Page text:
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Casting A Wide Net On Surgery

The Central Role of Neutrophil Extracellular Traps

Eustache, Jules H. MD; Tohme, Samer MD; Milette, Simon MSc; Rayes, Roni F. PhD; Tsung, Allan MD; Spicer, Jonathan D. MD, PhD

Author Information
doi: 10.1097/SLA.0000000000003586
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Neutrophils are the surgeon's best friend, and perhaps also his or her worst enemy. None of what we do is possible without their classically known functions as central mediators of innate immunity. Surgeons have, in fact, been central to many of our most important discoveries pertaining to neutrophil biology, largely because of the intimate role they play in all aspects of surgical stress and recovery.1 Indeed, neutrophilic function ranges from normal postoperative wound healing and inflammatory responses and extends to being central mediators of postoperative sepsis and neoplastic dissemination. This double-edged nature of neutrophilic function is the result of uncontrolled neutrophilic cellular activity, which at the cellular level involves a slew of mechanisms ranging from the production of reactive oxygen species to phagocytosis.2

For a little more than a decade, an entirely new mechanism of action has been described to occur in neutrophils. Various states of inflammation trigger nuclear DNA decondensation with active fusion of the nuclear and cytoplasmic membranes resulting in the release of web-like chromatin filaments termed neutrophil extracellular traps (NETs).3 Since their discovery in 2004, NETs have been implicated in a broad array of functions, both beneficial and detrimental to the host.3 Indeed, NETs have roles in infection, sepsis, wound healing, thrombotic disease, and cancer propagation, all of which are directly implicated in the care of surgical patients.3 However, to understand the implications of NETs for surgeons, a brief recapitulation of the process of NET formation, or NETosis, is necessary.

In response to certain stimuli, neutrophils release a meshwork of decondensed DNA into the extracellular space.3 Instigating factors come in the form of circulating molecules such as cytokines and antibodies, but can also include cells and their components, specifically endothelial cells and platelets.3 The complete extent of initiators of NETosis is unknown, and many new triggers are constantly discovered. NETs are primarily composed of DNA and histones arranged in a web form on which a vast amount of neutrophil-derived enzymes are bound, the likes of which include neutrophil elastase (NE), myeloperoxidase (MPO), and cathepsin G.3 In addition, NETs provide a scaffold on which other proteins and cells can bind, including chemotactic factors, activating factors, growth factors, and many others.3

The exact cellular mechanism of NETosis is unknown, however several key intracellular players have been identified. Membrane receptors such as Toll-Like Receptor 2 and 4, the antibody crystallizable fragment (Fc) receptors as well as the complement receptors represent some of the players in the early cascade leading to NETosis.3 Subsequently, a signal cascade results in the activation of the nuclear enzyme protein-arginine deaminase type 4 (PAD4), which results in hypercitrullination and thus decondensation of nuclear chromatin, an integral step in NET formation.3,4 Indeed, several studies have demonstrated that PAD4 knockdown or inhibition result in NET abrogation.5–7 This culminates in the excretion of webs of decondensed chromatin via vesicular export and release, a process that can either occur with or without neutrophil cell lysis.3 The specifics of these mechanisms are ill-defined and remain the subject of intensive research.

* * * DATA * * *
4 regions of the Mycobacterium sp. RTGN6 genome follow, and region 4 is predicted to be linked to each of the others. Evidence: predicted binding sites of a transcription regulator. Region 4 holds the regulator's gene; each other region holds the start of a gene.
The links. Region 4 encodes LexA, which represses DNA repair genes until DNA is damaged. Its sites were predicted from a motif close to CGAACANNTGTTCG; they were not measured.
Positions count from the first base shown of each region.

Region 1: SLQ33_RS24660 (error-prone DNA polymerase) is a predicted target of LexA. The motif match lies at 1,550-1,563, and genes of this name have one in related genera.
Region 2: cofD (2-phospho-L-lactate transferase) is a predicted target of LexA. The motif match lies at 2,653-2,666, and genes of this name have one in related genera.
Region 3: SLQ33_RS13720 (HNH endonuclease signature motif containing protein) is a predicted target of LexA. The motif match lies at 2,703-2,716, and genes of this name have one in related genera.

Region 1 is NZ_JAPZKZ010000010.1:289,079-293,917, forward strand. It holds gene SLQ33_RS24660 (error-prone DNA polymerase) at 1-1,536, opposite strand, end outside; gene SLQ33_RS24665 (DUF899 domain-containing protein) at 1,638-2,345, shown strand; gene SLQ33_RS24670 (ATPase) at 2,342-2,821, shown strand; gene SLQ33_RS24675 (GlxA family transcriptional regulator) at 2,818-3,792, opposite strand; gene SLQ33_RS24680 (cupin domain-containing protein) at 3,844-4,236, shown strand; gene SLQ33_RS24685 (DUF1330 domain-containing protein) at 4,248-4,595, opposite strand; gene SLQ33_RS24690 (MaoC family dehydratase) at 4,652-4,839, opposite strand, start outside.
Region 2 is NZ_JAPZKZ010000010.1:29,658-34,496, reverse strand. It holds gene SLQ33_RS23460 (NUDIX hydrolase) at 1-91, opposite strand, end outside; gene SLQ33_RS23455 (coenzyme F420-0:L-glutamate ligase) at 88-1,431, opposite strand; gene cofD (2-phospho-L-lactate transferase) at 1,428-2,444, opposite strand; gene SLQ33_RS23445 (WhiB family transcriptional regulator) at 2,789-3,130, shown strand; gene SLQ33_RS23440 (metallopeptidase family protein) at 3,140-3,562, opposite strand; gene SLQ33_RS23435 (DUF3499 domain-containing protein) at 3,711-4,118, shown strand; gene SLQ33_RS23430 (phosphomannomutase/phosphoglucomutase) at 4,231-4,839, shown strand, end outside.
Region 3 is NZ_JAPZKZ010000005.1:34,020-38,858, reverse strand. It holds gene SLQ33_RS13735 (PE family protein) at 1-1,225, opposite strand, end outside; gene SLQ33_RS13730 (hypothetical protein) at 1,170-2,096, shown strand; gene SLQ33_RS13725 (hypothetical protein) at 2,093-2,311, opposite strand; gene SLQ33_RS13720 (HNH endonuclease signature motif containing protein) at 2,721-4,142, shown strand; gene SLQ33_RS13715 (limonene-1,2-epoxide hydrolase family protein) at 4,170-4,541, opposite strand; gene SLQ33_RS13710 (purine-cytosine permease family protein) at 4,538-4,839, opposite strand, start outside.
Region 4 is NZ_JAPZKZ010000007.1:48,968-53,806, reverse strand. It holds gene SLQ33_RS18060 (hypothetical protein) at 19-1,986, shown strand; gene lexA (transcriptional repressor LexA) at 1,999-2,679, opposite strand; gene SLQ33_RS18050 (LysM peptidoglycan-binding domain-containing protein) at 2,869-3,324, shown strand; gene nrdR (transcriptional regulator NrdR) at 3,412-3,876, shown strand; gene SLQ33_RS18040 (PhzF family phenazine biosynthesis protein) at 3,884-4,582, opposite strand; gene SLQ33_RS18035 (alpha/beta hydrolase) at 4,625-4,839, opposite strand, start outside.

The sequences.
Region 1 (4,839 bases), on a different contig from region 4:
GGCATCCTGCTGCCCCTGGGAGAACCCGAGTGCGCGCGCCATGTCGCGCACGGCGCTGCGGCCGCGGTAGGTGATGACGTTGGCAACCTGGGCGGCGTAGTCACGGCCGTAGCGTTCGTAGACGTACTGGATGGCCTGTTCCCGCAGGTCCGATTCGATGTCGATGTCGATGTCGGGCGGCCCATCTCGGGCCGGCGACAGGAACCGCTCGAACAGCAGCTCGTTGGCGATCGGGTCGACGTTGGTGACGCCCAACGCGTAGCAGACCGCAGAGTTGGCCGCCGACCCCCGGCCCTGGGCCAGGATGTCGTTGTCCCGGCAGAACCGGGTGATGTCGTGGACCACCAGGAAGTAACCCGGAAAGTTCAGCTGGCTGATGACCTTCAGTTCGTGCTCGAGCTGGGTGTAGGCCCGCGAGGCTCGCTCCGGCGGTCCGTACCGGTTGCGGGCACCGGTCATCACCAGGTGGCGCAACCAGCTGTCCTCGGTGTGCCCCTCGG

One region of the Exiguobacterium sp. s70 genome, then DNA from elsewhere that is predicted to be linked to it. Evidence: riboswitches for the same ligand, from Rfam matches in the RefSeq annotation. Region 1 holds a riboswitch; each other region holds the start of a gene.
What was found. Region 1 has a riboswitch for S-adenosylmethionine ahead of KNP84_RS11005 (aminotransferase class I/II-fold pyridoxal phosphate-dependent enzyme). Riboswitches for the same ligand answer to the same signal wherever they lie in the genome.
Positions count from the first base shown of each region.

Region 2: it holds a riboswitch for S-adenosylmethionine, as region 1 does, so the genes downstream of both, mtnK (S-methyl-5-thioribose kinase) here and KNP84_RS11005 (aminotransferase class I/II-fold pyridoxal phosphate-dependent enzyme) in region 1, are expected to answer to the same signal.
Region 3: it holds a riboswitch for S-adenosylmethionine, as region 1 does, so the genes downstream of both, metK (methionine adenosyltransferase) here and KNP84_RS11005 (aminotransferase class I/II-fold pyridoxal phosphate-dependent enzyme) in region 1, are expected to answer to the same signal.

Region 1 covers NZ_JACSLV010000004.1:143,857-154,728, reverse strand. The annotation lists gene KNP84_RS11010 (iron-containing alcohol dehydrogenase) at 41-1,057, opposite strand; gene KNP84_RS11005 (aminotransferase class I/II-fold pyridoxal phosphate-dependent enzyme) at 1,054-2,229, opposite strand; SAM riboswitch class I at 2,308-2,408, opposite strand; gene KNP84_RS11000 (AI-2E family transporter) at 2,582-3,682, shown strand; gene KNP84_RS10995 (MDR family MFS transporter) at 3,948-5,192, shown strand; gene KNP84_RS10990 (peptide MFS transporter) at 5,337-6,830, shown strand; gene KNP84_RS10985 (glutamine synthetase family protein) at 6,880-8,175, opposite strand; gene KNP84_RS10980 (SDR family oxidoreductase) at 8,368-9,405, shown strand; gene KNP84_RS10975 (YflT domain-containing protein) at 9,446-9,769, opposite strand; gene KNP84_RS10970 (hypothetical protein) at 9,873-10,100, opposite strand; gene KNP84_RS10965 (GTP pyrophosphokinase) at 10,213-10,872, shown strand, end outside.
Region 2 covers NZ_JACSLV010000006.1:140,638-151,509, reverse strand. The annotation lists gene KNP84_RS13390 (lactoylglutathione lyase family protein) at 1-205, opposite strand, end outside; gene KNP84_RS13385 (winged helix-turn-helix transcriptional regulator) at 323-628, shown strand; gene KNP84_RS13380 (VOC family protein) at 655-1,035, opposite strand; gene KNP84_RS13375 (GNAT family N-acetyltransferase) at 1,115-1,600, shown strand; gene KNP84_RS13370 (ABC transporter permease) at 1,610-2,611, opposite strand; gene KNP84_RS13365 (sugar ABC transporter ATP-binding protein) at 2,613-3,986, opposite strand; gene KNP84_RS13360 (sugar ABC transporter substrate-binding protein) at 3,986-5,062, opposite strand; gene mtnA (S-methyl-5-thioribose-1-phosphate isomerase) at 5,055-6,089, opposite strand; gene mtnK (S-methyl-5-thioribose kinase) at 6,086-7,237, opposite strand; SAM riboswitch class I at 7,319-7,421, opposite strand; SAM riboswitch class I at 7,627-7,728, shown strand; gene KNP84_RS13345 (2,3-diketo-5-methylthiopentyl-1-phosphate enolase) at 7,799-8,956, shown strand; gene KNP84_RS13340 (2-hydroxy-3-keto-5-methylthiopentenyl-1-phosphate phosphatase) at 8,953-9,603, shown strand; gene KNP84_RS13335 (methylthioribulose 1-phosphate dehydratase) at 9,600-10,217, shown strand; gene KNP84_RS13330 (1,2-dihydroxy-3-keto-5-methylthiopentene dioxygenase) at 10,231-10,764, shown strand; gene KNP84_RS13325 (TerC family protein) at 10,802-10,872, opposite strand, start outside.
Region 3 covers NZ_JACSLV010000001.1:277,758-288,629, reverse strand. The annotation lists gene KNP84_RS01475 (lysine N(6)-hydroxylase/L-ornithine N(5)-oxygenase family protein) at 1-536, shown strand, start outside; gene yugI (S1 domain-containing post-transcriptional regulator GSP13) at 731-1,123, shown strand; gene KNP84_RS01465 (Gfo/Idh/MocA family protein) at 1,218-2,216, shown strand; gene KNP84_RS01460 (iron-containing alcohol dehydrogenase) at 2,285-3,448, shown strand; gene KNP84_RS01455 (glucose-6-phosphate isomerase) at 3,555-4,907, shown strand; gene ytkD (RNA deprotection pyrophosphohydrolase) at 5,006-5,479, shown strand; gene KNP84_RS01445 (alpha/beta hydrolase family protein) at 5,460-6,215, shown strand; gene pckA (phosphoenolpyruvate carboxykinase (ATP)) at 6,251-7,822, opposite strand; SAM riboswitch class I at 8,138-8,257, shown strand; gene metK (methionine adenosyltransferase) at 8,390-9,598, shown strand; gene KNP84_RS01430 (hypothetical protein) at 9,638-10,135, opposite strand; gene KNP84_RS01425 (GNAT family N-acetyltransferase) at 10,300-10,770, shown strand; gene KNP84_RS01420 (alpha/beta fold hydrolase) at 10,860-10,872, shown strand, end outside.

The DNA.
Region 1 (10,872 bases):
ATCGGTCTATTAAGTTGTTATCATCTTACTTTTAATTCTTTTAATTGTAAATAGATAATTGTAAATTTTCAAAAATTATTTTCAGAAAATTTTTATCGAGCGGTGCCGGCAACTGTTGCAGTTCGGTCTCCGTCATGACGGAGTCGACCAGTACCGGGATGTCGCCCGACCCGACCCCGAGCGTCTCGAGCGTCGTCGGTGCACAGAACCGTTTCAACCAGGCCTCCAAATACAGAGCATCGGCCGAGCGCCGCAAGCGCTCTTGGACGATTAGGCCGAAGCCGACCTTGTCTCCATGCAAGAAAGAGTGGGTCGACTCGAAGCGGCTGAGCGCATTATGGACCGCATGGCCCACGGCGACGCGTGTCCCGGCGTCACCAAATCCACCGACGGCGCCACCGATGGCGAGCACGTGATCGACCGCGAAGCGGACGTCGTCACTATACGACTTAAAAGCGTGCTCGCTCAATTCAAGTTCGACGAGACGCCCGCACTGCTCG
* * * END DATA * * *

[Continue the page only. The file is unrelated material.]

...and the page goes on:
To summarize, neutrophils exposed to triggers ranging from soluble molecules to cell surface proteins activate signaling cascades via several receptors, in turn activating PAD4 activity, culminating in the release of chromatin webs layered with an extensive array of active proteins, which can activate extracellular cascades as well as serve as a substrate or scaffold for other proteins and cells alike.


Neutrophils are a primary line of defense in the innate immune response to microbial pathogens in the postoperative period. Phagocytosis and subsequent killing through antimicrobial peptides and reactive oxygen species production have extensively been described in the literature. However, most recently, the release of NETs has been identified as a novel mechanism in the antimicrobial function of neutrophils.8 Indeed, it was in the context of infection that NETs were first discovered.8

NETs form during infection and contribute to bacterial clearance. Neutrophils cocultured in the presence of pathogenic bacteria such as S aureus and Shigella resulted in the formation of NETs which directly interacted and reduced the concentration of bacteria-derived virulence factors in vitro.8 In fact, in-vitro models in which neutrophils are either deficient in NET production, or in which NETs, composed primarily of double-stranded DNA, are dismantled with DNase treatment, demonstrate that abrogation of NETs is linked to reduced ability of neutrophils to kill bacteria.8 These findings were further corroborated in vivo where depletion of NETs by DNase administration in a mouse model of polymicrobial sepsis resulted in higher rates of systemic microbial dissemination.9 However, when scrutinized, the results shown in these studies demonstrated that the difference in susceptibility to systemic infection was small in early time points, with no significant difference in mortality at subsequent time points.9 Subsequent studies showed that PAD4-deficient mice, an enzyme central to NETosis, did not have increased mortality over their wild-type (WT) counterparts.6 Furthermore, when treated with antibiotics, PAD4 deficiency was not associated with increased bacteremia.6 As such, although evidence is present to suggest a role for NETs in immunity both in vitro and in vivo, it may only represent one of many redundant mechanisms in which neutrophils mediate antibacterial immunity.